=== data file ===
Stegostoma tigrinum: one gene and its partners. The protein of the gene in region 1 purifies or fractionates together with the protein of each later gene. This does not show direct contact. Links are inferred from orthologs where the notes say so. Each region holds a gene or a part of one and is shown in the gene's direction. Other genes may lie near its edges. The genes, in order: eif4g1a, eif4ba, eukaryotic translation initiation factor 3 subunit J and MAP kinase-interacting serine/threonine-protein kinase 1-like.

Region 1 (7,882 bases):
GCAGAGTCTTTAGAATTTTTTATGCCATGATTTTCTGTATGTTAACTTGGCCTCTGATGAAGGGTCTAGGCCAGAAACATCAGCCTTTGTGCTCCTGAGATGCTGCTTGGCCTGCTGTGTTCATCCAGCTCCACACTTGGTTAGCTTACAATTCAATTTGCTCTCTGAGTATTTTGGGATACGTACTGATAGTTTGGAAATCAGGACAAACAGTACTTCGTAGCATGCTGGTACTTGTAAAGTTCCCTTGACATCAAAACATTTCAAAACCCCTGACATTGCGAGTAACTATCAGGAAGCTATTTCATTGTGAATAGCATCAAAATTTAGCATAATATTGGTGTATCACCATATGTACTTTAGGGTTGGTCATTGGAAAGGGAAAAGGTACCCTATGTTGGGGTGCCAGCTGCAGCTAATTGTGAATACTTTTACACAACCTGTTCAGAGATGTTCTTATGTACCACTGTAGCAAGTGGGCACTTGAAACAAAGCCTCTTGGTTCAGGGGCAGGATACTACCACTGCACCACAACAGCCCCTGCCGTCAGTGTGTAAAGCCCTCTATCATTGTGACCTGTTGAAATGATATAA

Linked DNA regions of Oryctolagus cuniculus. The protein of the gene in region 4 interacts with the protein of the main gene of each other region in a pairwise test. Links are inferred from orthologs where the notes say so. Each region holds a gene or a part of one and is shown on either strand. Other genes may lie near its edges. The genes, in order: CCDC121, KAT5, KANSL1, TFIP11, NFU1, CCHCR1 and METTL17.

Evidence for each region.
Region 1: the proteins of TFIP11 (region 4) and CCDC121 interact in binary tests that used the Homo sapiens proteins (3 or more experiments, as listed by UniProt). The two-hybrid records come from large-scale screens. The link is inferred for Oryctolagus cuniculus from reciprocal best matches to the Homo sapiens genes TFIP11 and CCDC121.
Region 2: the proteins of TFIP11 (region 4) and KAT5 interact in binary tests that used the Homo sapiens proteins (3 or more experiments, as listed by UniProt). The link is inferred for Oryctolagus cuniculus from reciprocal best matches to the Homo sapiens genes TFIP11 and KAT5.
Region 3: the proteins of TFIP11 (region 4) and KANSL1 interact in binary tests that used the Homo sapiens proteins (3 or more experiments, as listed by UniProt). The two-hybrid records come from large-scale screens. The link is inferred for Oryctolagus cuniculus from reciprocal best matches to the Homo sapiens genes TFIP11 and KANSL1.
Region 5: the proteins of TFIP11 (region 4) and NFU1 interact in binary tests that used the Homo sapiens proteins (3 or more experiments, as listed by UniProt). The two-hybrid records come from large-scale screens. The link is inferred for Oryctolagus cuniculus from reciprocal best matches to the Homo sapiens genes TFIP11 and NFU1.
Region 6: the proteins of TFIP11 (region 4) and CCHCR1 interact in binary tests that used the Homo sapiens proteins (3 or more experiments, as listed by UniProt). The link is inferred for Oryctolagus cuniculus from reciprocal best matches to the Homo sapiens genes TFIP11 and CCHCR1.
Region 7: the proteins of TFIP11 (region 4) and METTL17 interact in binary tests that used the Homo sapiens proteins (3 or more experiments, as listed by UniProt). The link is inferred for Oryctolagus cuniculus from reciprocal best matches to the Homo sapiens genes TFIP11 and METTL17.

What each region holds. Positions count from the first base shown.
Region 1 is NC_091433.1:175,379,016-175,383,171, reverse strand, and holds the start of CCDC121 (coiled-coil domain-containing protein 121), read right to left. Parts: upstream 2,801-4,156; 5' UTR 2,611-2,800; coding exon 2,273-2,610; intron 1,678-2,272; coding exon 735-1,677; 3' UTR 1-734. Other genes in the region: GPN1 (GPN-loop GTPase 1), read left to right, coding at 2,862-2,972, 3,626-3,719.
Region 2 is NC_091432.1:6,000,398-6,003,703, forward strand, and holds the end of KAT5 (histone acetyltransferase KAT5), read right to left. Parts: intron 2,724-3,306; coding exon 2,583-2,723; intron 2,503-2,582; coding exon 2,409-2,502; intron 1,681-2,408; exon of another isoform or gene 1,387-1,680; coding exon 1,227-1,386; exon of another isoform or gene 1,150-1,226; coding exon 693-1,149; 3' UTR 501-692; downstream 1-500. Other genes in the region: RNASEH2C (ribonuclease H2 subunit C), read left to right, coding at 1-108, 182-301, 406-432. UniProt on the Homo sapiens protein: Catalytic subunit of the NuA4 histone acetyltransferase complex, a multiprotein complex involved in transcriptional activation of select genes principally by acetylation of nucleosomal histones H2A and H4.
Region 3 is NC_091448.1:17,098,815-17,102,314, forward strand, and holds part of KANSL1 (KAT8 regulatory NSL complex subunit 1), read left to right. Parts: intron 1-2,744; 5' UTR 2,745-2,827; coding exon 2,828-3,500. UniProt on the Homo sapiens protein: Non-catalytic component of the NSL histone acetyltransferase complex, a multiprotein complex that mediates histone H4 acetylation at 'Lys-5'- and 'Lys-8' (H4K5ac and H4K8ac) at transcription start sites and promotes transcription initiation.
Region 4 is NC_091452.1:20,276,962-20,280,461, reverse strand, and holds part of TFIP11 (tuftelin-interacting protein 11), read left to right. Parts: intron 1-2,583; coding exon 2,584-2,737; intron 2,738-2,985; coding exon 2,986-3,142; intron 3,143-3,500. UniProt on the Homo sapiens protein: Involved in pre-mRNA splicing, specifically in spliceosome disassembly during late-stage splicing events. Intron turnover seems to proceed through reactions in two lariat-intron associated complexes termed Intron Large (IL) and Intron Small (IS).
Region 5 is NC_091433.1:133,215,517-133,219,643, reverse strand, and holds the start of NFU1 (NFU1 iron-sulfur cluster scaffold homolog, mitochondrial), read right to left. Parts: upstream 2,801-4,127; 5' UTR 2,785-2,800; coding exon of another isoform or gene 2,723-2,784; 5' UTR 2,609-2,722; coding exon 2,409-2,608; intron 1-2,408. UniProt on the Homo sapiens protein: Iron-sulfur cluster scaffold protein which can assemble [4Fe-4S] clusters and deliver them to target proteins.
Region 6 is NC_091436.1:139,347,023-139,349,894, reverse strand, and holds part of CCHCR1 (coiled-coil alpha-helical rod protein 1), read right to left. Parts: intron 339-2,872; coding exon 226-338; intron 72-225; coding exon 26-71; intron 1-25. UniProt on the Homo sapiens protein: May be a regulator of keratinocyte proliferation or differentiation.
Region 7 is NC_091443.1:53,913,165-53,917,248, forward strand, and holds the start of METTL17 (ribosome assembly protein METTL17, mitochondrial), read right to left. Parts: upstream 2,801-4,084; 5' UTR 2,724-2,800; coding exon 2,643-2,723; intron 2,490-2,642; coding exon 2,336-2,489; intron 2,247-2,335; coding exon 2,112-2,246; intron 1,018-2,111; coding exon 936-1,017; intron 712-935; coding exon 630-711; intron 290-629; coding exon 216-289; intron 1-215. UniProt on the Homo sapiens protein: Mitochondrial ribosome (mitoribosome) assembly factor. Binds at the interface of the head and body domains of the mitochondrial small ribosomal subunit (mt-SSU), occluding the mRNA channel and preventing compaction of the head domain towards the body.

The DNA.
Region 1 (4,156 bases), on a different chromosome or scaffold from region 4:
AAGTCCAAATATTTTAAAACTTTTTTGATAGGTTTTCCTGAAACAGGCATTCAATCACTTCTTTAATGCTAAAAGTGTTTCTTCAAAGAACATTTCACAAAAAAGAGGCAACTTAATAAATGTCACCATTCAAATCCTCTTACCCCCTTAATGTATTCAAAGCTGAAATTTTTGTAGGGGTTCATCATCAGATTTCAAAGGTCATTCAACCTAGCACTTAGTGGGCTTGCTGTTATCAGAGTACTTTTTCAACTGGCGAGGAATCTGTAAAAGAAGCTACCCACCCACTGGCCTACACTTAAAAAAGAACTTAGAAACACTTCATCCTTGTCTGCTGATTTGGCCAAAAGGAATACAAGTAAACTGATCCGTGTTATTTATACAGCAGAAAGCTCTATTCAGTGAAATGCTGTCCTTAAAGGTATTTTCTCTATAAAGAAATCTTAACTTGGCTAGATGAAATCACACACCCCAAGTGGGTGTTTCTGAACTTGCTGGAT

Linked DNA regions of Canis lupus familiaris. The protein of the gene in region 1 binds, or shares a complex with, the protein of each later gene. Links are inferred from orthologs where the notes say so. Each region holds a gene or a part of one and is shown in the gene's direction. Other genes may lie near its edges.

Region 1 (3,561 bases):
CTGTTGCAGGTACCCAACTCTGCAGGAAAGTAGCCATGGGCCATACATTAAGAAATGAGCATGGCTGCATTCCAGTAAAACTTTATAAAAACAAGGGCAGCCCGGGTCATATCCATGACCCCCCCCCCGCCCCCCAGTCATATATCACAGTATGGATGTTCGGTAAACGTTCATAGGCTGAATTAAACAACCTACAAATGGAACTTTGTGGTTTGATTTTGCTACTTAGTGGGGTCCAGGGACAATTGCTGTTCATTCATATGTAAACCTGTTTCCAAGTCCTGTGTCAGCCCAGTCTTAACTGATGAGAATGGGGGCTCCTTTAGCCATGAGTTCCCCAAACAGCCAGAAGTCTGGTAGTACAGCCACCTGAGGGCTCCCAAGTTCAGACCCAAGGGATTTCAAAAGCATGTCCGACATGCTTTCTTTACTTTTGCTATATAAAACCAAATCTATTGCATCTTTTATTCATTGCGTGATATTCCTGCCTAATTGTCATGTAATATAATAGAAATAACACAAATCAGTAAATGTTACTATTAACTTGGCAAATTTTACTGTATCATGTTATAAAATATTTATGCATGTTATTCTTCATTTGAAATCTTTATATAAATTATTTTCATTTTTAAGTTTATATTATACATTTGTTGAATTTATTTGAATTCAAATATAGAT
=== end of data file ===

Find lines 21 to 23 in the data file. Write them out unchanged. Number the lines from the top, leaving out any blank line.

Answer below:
Region 1 (4,156 bases), on a different chromosome or scaffold from region 4:
AAGTCCAAATATTTTAAAACTTTTTTGATAGGTTTTCCTGAAACAGGCATTCAATCACTTCTTTAATGCTAAAAGTGTTTCTTCAAAGAACATTTCACAAAAAAGAGGCAACTTAATAAATGTCACCATTCAAATCCTCTTACCCCCTTAATGTATTCAAAGCTGAAATTTTTGTAGGGGTTCATCATCAGATTTCAAAGGTCATTCAACCTAGCACTTAGTGGGCTTGCTGTTATCAGAGTACTTTTTCAACTGGCGAGGAATCTGTAAAAGAAGCTACCCACCCACTGGCCTACACTTAAAAAAGAACTTAGAAACACTTCATCCTTGTCTGCTGATTTGGCCAAAAGGAATACAAGTAAACTGATCCGTGTTATTTATACAGCAGAAAGCTCTATTCAGTGAAATGCTGTCCTTAAAGGTATTTTCTCTATAAAGAAATCTTAACTTGGCTAGATGAAATCACACACCCCAAGTGGGTGTTTCTGAACTTGCTGGAT

Linked DNA regions of Canis lupus familiaris. The protein of the gene in region 1 binds, or shares a complex with, the protein of each later gene. Links are inferred from orthologs where the notes say so. Each region holds a gene or a part of one and is shown in the gene's direction. Other genes may lie near its edges.